Spurned carters try other tactics as well. The D.A. accuses Mongelli Carting of blocking the entrances to a former customer's plant so that trucks couldn't enter, as well as fracturing the skull of an outlaw driver (attempted murder). Mongelli once hauled the waste of Columbia Presbyterian, the city's largest hospital, until officials there noticed they were being charged for five hauls a week when its containers were full only half that time. BFI landed the account, cutting the hospital's bill 60%. Louis and Paul Mongelli, a father and son team, visited the hospital in 1994 to try to win back the account. "They tried a subtle strong-arm tactic," recalls Richard Parillo, a hospital official. "They kind of intimated that 'If we can't have it, nobody will have it.' I essentially told them, 'You know, those days are over. And my name ends in a vowel too.' "

Those who work with BFI also face risks. Rob Donno runs Suffolk Waste, a Long Island hauler that handled BFI's pickups in New York City on a subcontract until last March. He was on the frontlines every day. Early on his secretary received the following phone message: "Tell those guys to stay out of the city, and tell Robby we're going to hurt him too." Donno bricked up the windows on his garages or used wire mesh to prevent objects from being tossed inside. Armed guards sometimes followed his garbage trucks into the city. His containers were stolen, his drivers were yelled at, and one of his rolloffs was taken for a joy ride.

SO WHY did Donno persist? "When you drive down Fifth Avenue and you see some guy hanging off the side of the building washing windows, maybe you've done your part to save his job because you've helped reduce the cost of doing business in New York," says Donno, who founded a charity that brings 80 poor children into the U.S. each year for heart surgery. "It's kind of like, in 100 years we'll all be dead, and what we make here, what we do here, isn't going to come with us. It's the spirit with which we live our lives that's going to count for something. You have to try and do what's right. Sometimes that takes courage."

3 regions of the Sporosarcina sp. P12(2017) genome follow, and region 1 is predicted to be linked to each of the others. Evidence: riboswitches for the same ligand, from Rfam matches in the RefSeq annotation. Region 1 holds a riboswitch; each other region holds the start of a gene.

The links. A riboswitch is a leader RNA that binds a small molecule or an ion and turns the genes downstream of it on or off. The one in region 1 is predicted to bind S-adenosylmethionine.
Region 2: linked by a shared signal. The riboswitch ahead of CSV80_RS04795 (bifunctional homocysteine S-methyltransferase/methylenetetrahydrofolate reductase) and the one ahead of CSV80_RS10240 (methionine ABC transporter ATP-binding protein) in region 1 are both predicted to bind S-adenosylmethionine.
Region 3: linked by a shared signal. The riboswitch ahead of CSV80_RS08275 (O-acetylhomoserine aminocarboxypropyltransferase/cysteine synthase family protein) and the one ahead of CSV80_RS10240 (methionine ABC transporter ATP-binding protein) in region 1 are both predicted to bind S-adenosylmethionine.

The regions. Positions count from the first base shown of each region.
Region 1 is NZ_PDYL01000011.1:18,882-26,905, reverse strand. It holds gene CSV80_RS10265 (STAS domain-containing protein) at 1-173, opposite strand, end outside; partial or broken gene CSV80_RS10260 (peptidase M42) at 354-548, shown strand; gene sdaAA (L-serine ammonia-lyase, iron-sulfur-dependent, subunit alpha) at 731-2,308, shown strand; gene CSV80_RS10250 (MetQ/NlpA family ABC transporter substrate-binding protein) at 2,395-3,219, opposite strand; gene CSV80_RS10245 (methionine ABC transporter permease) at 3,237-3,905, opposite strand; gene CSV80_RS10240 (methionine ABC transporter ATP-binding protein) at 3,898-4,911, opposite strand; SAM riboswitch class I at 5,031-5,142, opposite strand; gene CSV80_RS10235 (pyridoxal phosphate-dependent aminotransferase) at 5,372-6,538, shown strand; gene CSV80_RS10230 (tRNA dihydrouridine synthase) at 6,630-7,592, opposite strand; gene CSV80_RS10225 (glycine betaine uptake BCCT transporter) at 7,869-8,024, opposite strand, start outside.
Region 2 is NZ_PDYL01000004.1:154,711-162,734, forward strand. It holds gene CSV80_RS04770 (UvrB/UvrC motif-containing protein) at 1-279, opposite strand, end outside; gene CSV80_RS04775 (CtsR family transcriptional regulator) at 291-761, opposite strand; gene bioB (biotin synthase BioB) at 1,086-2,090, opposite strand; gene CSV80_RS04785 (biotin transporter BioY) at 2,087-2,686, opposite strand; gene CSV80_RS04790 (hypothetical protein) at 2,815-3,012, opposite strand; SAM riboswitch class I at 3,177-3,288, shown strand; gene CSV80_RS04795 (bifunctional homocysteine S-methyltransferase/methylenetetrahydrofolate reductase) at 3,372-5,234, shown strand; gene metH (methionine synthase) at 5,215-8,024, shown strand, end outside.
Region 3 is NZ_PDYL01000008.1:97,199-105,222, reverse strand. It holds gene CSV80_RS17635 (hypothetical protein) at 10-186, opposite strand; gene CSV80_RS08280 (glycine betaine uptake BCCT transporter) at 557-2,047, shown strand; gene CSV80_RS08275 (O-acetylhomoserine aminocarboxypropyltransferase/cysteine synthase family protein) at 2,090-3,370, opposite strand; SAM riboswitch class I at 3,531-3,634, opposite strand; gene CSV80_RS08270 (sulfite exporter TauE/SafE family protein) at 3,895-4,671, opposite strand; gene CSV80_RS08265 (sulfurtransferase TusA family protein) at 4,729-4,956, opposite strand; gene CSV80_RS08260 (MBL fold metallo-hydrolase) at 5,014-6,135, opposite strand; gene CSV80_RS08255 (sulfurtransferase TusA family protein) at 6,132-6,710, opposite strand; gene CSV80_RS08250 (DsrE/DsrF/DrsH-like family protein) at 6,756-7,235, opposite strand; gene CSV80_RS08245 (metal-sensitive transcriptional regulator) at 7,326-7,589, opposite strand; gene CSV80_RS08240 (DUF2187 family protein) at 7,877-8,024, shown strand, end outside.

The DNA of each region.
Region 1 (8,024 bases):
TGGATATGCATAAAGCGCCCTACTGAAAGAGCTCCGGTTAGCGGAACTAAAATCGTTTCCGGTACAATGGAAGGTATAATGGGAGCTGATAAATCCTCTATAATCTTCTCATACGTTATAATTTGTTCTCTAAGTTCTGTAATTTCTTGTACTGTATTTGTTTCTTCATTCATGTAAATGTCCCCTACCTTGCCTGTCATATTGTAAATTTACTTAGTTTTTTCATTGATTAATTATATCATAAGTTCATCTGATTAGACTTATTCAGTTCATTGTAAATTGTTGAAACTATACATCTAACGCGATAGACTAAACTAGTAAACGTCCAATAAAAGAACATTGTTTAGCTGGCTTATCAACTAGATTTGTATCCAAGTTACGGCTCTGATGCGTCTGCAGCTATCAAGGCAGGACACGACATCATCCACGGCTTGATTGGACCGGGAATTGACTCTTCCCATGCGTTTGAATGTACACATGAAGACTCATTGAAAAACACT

Not everyone has it. A major entertainment complex, fearful of retaliation, has warned BFI that if its name appears in this article it will cancel its new contract with the hauler. (Hint: It's in Midtown.) And what about other legitimate carters, notably WMX Technologies (formerly Waste Management), America's largest garbage hauler, with sales of $10 billion? At a recent trash symposium sponsored by Goldman Sachs, every company present, including WMX, disclaimed any intention of entering New York. But WMX has aided the cartel by operating a waste transfer station that many of the indicted carters used. "We need them here picking up the garbage," says Ruckelshaus. "If we can attract legitimate companies, the market will open up."

After three years in New York, BFI has just 390 customers, representing less than 1% of the market's revenue. Yet plenty of signs are encouraging. Only 10% of the 200 customers that have climbed aboard since the indictments have changed their minds. There's the McDonald's franchisee in Harlem who decided she'd had enough intimidation and threw some thugs from her old carting company out of her restaurant. There's the deli owner in the Wall Street area who switched to BFI and then held his ground while two "torpedoes"--how cops describe goons who are thus shaped--stood in his shop for five straight days just eyeballing him. Perhaps sensing that times are changing, Ponte and other haulers even met with investment bankers a year ago to explore the possibility of going public--an attempt to cash out at the top.

BFI's entry has clearly been bringing prices down. The World Trade Center, for example, has seen its trash bill plunge from $2.7 million a year to $667,000--savings that fall straight to the bottom line. "In 1991 bids were running at about 20 cents per square foot of real estate," says Richard Fuller, president of Great Forest, the city's largest recycling consultants. "Now bids are running around 2 cents or less." Says BFI's Angell: "Many of the carters are now making a concerted, orchestrated effort to lowball us out of town."